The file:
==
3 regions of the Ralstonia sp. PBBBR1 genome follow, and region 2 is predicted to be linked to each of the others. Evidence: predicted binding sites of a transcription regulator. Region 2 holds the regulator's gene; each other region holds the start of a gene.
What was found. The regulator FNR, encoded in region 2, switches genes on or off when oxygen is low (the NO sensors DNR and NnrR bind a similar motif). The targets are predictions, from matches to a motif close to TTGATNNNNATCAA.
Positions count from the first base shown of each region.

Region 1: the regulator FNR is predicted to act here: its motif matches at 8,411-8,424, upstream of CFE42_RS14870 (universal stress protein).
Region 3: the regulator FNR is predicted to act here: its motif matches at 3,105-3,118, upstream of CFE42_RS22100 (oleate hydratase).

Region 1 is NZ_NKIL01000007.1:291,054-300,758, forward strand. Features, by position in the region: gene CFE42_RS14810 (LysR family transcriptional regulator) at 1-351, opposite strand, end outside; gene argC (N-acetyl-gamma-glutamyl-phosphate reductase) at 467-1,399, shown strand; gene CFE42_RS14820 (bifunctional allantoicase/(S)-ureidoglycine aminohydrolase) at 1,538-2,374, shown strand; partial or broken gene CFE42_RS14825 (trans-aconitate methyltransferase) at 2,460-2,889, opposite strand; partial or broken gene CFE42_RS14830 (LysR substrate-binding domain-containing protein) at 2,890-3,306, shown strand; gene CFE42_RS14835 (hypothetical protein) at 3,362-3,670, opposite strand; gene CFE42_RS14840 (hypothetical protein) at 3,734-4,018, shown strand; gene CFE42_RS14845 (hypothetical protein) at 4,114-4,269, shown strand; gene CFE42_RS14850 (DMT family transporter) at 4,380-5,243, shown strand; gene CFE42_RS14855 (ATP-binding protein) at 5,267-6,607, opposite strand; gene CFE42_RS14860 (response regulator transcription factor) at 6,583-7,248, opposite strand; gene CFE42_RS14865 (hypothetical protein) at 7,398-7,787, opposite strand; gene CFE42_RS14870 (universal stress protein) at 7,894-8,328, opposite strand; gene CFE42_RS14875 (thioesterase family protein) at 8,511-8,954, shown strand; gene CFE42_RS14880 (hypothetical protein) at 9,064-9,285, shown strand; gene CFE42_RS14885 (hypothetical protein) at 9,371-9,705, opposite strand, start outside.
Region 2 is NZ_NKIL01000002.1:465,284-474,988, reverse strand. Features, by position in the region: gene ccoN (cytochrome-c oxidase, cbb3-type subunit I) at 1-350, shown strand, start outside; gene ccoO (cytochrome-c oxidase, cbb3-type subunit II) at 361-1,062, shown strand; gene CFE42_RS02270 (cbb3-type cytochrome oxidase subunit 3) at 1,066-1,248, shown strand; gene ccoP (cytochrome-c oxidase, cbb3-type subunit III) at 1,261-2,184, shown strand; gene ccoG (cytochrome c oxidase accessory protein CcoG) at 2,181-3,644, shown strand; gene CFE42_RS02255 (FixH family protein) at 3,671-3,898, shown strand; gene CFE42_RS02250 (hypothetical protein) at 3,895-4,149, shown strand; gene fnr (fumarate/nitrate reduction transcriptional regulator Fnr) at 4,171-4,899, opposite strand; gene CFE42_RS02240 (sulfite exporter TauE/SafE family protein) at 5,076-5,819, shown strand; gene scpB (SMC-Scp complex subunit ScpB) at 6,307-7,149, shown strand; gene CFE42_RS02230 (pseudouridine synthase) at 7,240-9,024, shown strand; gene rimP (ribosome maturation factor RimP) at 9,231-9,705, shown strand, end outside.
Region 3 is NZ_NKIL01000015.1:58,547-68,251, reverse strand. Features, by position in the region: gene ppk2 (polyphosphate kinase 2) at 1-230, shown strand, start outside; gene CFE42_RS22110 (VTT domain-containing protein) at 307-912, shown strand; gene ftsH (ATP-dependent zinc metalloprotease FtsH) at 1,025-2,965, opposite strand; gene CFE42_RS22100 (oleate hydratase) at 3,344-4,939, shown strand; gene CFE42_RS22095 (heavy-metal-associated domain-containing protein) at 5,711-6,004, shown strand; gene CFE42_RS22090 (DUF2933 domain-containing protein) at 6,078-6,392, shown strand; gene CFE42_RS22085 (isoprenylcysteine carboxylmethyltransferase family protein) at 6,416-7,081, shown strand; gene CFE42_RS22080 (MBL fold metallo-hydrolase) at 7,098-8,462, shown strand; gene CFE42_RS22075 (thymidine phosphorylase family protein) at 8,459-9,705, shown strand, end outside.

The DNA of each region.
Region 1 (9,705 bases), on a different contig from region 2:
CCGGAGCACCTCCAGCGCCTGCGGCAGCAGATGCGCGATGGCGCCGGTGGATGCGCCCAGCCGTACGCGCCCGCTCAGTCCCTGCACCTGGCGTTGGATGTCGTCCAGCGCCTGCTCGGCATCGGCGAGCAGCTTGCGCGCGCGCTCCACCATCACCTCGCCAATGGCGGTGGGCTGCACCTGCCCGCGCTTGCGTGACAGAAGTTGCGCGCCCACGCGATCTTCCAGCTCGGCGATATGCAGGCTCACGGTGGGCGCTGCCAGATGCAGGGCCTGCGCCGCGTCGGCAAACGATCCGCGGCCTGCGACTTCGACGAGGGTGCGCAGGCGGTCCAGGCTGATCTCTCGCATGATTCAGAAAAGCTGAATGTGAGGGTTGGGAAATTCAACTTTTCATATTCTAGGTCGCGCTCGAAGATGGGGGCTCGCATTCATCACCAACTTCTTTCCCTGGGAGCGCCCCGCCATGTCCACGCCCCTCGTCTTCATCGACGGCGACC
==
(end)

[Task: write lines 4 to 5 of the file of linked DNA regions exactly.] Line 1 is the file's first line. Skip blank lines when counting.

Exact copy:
Region 1: the regulator FNR is predicted to act here: its motif matches at 8,411-8,424, upstream of CFE42_RS14870 (universal stress protein).
Region 3: the regulator FNR is predicted to act here: its motif matches at 3,105-3,118, upstream of CFE42_RS22100 (oleate hydratase).